Cuyahoga County Proposal Could Expand Internet Access
CUYAHOGA COUNTY, Ohio — A recent proposal aims to transform one of the least connected communities in the nation into one of the most connected. In Cuyahoga County, nearly 18% of households do not have Internet access. The statistic jumps to 40% when looking at families whose annual income is less than $20,000.
“In rural areas, you find that in many places they don’t have physical access. Here it’s less of an issue, although it’s still an issue, but here it’s more of a class issue,” Cuyahoga County Executive Armond Budish said.
Budish said the county was looking at ways to fix connectivity issues ahead of the pandemic. The health crisis has both highlighted the need for better broadband access and channeled federal funds into the community to make it possible.
“Without the bailout dollars, we would be hard pressed to find those funds. So now is a good time because we have received funds from the federal government that we can use for this purpose,” Budish said.
This week, the Cuyahoga County Council’s Community Development Committee heard a presentation on a nearly $20 million proposal to expand broadband access to 85% of the county’s least connected areas.
It would leverage money from the American Rescue Plan Act (ARPA) to contract with the nonprofit PCs for People to build a fixed wireless network to support 20,000 suburban households. A wired approach to multi-family units would connect an additional 5,000 households.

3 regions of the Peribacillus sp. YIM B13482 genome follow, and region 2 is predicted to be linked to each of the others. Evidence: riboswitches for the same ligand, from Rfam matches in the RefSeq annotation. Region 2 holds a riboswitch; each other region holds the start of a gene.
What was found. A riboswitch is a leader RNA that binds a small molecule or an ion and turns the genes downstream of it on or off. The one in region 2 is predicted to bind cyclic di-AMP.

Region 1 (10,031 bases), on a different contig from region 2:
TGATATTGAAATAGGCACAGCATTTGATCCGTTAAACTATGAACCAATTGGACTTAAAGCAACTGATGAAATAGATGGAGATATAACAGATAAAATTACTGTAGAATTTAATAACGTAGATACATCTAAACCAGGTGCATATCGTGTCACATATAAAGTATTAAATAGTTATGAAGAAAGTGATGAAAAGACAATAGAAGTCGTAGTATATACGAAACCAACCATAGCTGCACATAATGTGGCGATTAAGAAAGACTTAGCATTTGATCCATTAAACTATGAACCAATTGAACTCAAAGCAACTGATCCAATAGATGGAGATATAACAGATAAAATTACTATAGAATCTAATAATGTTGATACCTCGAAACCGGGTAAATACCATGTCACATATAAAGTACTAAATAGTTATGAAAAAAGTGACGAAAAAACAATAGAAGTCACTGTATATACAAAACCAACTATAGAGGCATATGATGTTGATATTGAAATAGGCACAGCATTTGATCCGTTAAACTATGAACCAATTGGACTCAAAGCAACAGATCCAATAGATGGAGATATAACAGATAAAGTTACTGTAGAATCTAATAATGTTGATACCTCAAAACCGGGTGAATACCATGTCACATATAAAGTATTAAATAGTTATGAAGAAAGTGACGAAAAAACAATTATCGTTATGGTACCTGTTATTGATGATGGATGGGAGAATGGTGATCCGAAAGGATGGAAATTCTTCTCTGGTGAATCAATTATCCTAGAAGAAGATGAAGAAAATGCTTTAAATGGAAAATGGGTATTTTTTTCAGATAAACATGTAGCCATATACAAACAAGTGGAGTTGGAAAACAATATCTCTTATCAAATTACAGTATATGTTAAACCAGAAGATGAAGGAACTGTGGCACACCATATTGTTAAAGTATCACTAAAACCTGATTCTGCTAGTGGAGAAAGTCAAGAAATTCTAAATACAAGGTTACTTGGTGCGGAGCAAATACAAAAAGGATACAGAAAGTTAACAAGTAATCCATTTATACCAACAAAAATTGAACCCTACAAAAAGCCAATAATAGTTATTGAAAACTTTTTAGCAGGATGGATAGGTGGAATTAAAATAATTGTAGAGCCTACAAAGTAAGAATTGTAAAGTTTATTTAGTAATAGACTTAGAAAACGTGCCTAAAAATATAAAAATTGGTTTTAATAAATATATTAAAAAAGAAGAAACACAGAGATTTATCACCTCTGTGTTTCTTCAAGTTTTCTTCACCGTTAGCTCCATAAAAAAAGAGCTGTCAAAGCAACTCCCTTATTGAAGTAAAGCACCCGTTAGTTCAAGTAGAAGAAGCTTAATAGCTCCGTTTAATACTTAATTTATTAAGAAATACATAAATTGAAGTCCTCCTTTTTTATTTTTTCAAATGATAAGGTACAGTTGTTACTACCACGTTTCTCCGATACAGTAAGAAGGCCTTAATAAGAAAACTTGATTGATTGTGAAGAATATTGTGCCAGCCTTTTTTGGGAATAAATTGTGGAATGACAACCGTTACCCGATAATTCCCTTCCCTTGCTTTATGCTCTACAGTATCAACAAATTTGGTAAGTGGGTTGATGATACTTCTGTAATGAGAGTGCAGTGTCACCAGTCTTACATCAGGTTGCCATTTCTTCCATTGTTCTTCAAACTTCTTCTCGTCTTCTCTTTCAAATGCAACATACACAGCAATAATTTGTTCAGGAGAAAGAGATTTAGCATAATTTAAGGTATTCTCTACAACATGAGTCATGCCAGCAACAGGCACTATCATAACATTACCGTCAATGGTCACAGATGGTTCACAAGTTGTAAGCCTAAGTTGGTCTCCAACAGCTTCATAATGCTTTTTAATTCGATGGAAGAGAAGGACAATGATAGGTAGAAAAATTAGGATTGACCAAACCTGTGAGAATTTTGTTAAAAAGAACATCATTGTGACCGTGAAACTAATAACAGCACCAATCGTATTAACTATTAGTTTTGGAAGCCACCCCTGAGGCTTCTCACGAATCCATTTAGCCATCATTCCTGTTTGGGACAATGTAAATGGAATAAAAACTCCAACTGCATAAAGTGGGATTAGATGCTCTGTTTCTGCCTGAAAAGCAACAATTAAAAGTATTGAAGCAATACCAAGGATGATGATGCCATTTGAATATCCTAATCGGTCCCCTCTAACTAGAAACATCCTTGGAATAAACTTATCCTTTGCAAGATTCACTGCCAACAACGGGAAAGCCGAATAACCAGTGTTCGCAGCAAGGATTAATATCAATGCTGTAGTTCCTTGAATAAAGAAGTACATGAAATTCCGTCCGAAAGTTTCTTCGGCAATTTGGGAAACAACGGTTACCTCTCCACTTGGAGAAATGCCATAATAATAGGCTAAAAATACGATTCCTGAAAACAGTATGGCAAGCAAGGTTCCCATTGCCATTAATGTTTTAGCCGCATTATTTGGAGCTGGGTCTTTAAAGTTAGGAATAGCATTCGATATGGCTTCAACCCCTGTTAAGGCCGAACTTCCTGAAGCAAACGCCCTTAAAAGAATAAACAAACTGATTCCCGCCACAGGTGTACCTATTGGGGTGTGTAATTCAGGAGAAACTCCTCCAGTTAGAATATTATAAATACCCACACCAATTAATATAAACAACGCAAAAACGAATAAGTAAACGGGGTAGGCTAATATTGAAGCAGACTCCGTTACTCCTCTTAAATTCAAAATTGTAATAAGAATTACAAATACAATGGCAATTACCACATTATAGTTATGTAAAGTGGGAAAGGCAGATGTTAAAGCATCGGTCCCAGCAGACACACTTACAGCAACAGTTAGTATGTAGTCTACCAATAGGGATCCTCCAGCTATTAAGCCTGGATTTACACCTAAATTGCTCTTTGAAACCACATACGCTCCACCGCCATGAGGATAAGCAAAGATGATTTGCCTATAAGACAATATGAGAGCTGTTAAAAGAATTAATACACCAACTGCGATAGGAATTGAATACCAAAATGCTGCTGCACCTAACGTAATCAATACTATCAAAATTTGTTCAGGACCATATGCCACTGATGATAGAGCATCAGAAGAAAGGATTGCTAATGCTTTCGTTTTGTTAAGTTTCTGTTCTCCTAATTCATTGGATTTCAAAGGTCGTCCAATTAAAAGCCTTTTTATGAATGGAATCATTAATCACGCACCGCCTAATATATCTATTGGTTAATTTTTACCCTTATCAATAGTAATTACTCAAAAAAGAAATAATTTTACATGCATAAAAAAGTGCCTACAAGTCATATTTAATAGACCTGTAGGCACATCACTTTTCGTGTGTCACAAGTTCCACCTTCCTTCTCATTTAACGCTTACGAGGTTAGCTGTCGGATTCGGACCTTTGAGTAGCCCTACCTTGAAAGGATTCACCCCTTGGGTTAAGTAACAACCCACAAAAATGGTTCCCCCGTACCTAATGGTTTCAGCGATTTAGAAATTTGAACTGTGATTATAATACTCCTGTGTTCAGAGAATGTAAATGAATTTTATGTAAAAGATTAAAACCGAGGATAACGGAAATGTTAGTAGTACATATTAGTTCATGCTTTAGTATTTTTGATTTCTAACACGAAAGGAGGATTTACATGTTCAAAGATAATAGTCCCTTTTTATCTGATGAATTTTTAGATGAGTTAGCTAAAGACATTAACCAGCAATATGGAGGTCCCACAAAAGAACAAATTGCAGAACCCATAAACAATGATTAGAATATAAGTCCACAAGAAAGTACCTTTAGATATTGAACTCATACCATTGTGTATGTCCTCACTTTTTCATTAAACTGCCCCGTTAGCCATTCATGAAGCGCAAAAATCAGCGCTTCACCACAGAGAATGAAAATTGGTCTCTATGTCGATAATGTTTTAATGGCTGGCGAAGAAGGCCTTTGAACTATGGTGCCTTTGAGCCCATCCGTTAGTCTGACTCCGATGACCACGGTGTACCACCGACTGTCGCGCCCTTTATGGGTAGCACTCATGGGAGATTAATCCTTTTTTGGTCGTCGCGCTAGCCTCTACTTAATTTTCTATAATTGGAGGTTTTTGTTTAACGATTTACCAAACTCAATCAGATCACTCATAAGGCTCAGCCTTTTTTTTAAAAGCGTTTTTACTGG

“We’ll be one of the first, certainly in Ohio and maybe the country, to say we’ve got everybody covered,” Budish said.
PCs for People promises internet speeds over 100 Mbps with its service for $15 a month. Households whose income is 200% below the poverty line may also qualify for a federal subsidy to cover the monthly cost.
The organization, which offers broadband access and refurbished business computers for little or no cost, said its research shows that a household’s income can increase by 15% in the first year with access. internet and computers.
“All the economic and social impacts of not being able to do a CV at home, having to do homework at the library, having to do telehealth in the library or on the phone outside…all of these obstacles compound and fuel poverty issues,” said Bryan Mauk, chief innovation officer at PCs for People.
Proponents of broadband expansion have called it an economic development problem. Mauk also said it was a quality of life issue.
“We learn online, we work online and we also live online,” he said. “We watch movies, we have Facebook, we connect with people and that helps reinforce all aspects of that.”
Broadband expansion would take place in three phases over two years. Within the first six months, census tracts near Bedford, Brooklyn, East Cleveland, Parma and Warrensville Heights would begin upgrades.
The second phase, which takes place within 12 months of the start of the rollout, would include Euclid, Garfield Heights, Lakewood and Maple Heights.
A map of the county shows the final stage, which is expected to be completed within 24 months, would include Bedford Heights, Cleveland Heights, Highland Mills, Mayfield Heights, North Randall, Parma Heights, Richmond Heights and South Euclid.
On Monday, members of the Community Development Committee voted unanimously to bring the measure back to the entire Cuyahoga County Council. The Council is due to hear the proposal two more times and vote on it on June 7.
Cleveland is also pursuing a similar investment in broadband access in the county’s urban core.
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